Trump loses temper over border wall funding
President Donald Trump is getting frustrated with his administration’s own demands for border wall funding.
In a private meeting regarding the wall Monday, Trump fumed to senators and his own staff about the $1.6 billion the Senate is planning to send him this fall, according to two people familiar with the meeting. Trump wants the full $25 billion upfront and doesn’t understand why Congress is going to supply him funds in a piecemeal fashion — even though that’s how the spending process typically works.
“He’s focused on border security. And like all presidents, he wants it done now. But we’re part of the legislative process. It’s slower and deliberate,” said Senate Appropriations Committee Chairman Richard Shelby (R-Ala.), who met with Trump.
The president said at the meeting that if Congress doesn’t give him the resources he needs for border security, he will shut down the government in September, according to one of the people familiar with the meeting. He did not give a specific number, but has been fixated on getting the $25 billion in a lump sum.
In fact, the $1.6 billion figure came from Office of Management and Budget Director Mick Mulvaney, who attended the meeting. Mulvaney submitted the request to Congress earlier this year, though the administration has since upped its ask to $2.2 billion.
Senate Democrats offered to provide $25 billion in border wall funding earlier this year in return for giving 1.8 million young undocumented immigrants a pathway to citizenship. But Trump and most Republicans rebuffed that proposal to salvage the Deferred Action for Childhood Arrivals program. Democrats are unlikely to provide $25 billion for Trump’s wall absent a much broader immigration deal.
Trump’s renewed focus on the border wall comes amid rising pressure to end his administration’s policy of separating families that cross the border illegally. The “zero tolerance” policy shift has been roundly criticized by lawmakers in both parties, but Trump has blamed Congress for inaction on immigration.
“Now is the best opportunity ever for Congress to change the ridiculous and obsolete laws on immigration. Get it done, always keeping in mind that we must have strong border security,” Trump tweeted on Tuesday morning.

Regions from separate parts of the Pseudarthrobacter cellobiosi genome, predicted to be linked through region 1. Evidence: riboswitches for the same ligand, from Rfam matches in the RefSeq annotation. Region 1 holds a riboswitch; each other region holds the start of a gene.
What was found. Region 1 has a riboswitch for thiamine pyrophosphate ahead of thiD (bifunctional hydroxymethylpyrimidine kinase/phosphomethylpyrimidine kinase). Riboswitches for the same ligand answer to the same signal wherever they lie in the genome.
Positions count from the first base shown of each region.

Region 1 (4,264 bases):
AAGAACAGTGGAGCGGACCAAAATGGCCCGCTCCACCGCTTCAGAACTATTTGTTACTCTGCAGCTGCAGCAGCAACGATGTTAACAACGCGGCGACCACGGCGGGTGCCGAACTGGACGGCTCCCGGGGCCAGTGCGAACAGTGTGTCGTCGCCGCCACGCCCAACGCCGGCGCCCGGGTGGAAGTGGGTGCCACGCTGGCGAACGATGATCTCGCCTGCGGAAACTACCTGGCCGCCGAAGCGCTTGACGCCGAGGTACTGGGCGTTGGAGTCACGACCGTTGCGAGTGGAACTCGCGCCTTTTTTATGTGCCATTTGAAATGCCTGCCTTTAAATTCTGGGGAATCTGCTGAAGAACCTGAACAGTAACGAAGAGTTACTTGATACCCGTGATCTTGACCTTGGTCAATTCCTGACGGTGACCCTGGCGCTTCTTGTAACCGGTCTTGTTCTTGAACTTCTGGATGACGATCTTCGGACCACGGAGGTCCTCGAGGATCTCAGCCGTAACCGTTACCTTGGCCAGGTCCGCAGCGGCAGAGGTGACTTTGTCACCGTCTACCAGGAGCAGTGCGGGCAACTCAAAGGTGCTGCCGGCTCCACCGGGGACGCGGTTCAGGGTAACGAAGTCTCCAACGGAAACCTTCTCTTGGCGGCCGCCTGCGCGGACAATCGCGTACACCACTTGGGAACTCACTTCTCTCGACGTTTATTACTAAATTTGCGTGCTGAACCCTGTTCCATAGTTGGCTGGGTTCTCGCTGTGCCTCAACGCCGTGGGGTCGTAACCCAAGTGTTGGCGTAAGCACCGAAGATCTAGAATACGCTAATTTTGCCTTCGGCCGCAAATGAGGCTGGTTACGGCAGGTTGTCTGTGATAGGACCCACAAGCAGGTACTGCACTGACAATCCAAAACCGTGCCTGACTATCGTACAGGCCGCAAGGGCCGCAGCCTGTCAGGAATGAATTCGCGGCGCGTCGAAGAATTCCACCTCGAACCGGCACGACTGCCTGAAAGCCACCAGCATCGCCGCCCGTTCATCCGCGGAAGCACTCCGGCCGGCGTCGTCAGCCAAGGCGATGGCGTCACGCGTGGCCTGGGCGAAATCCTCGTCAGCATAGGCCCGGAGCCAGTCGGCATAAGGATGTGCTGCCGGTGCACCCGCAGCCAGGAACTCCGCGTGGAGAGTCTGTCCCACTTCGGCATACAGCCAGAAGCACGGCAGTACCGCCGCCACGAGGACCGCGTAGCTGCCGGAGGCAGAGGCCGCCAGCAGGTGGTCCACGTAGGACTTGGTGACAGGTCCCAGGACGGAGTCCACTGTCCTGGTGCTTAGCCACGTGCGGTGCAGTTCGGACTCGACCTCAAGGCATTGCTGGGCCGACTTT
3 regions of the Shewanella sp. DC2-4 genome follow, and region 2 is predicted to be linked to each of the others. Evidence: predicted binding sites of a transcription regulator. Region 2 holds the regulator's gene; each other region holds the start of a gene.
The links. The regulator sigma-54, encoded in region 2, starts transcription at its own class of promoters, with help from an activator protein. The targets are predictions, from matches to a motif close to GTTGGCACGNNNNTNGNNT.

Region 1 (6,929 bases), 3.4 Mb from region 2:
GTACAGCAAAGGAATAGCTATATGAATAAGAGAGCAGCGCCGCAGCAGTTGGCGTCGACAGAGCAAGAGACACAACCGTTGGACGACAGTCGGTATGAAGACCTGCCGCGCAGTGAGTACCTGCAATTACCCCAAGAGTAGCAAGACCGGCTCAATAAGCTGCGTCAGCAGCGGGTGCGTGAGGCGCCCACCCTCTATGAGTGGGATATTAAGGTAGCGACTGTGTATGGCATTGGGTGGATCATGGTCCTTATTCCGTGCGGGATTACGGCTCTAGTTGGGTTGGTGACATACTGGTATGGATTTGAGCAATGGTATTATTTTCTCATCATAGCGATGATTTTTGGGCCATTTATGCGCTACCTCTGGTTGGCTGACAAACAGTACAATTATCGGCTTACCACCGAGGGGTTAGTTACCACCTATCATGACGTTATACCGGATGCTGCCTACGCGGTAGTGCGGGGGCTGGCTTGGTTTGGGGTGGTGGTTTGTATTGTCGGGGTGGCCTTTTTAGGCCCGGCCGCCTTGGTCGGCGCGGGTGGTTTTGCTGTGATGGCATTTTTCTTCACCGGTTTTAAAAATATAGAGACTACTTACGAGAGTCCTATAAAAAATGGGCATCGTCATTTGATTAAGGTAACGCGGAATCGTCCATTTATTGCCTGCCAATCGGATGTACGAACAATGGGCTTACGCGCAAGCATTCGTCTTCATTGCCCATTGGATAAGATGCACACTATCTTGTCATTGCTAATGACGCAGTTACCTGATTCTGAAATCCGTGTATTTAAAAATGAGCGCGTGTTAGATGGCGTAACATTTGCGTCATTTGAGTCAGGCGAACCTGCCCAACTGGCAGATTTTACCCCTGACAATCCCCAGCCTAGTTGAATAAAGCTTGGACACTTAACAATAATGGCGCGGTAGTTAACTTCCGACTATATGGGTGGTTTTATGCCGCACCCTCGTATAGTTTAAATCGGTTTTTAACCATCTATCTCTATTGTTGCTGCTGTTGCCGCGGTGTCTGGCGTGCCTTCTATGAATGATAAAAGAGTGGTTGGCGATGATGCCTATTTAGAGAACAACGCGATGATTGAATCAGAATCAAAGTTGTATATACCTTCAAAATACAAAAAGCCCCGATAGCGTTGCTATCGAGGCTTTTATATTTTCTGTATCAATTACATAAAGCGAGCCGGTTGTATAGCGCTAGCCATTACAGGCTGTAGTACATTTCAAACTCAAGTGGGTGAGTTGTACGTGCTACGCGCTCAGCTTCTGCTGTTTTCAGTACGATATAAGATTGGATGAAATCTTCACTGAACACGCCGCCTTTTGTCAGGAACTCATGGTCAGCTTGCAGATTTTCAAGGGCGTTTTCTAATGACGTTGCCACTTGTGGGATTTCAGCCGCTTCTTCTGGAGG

GOP lawmakers are loath to see a government shutdown on their watch just weeks before the midterm elections.
“It’s probably an overwhelming belief in the House and the Senate, especially the Senate, that government shutdowns aren’t good for anybody,” Shelby said.
The Appropriations Committee began working to pass its Homeland Security bill on Tuesday. Democrats seem unlikely to change course and agree to add more border security money for the president.
“We’ve got the bill and we’re moving forward and I think we’re going to get good bipartisan support for it. I think it’s a good bill that will keep our borders safe,” said Sen. Jon Tester (D-Mont.), ranking member of the Homeland Security appropriations committee.
On Monday, GOP Sens. Shelley Moore Capito of West Virginia and Shelby both tried to explain to Trump that the Senate is merely meeting Mulvaney’s request and has to cut a bipartisan deal with Democrats. The Senate needs 60 votes to pass a spending bill, so Republicans would have to find at least nine Democratic votes.
“We’re going to make a down payment on that working together,” said Capito, chairwoman of Homeland Security spending panel.
But Trump has not been mollified. He raised his voice several times in Monday’s meeting with Mulvaney, White House staffers and the senators, insisting he needs the full $25 billion — an unlikely outcome in the narrowly divided Senate.
Shelby said he views $1.6 billion as a floor in negotiations, which could increase if Democrats want to do some horse-trading.